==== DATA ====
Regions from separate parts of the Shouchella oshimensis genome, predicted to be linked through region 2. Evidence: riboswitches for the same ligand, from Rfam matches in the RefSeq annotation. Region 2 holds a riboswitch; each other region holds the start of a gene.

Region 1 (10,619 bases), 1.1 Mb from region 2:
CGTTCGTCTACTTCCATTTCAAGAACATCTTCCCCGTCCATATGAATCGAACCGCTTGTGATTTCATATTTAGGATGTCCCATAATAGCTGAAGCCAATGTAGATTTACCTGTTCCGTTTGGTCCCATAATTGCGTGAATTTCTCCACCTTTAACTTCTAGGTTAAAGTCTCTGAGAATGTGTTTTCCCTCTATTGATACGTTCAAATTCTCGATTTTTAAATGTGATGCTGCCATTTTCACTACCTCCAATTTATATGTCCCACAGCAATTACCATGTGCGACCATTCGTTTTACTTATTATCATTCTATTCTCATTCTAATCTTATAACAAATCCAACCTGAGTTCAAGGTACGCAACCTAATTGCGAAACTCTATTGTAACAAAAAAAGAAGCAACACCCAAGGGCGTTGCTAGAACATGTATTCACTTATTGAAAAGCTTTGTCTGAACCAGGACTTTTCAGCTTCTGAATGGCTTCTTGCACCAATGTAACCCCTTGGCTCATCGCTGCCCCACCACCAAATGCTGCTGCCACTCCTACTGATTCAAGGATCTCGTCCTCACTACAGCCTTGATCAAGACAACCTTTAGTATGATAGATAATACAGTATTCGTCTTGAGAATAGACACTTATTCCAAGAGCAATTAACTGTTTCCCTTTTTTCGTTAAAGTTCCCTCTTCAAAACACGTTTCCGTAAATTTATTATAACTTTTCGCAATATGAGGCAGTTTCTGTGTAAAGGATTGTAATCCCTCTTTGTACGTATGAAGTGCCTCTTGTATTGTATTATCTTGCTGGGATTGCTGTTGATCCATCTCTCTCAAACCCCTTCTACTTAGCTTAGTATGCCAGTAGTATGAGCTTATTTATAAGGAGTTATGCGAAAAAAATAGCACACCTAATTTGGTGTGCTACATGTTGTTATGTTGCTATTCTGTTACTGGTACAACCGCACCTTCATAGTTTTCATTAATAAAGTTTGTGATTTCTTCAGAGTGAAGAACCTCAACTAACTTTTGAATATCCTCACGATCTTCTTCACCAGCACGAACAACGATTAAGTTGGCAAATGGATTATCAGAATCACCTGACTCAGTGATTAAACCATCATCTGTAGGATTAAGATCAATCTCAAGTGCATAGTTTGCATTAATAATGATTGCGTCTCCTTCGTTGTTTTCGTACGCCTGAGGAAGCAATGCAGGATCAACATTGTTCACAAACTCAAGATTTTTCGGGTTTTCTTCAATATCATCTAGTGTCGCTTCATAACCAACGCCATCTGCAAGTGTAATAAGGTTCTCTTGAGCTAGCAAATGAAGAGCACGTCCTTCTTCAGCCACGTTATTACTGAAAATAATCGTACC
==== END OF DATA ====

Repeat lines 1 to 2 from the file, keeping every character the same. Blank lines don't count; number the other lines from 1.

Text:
Regions from separate parts of the Shouchella oshimensis genome, predicted to be linked through region 2. Evidence: riboswitches for the same ligand, from Rfam matches in the RefSeq annotation. Region 2 holds a riboswitch; each other region holds the start of a gene.

Region 1 (10,619 bases), 1.1 Mb from region 2: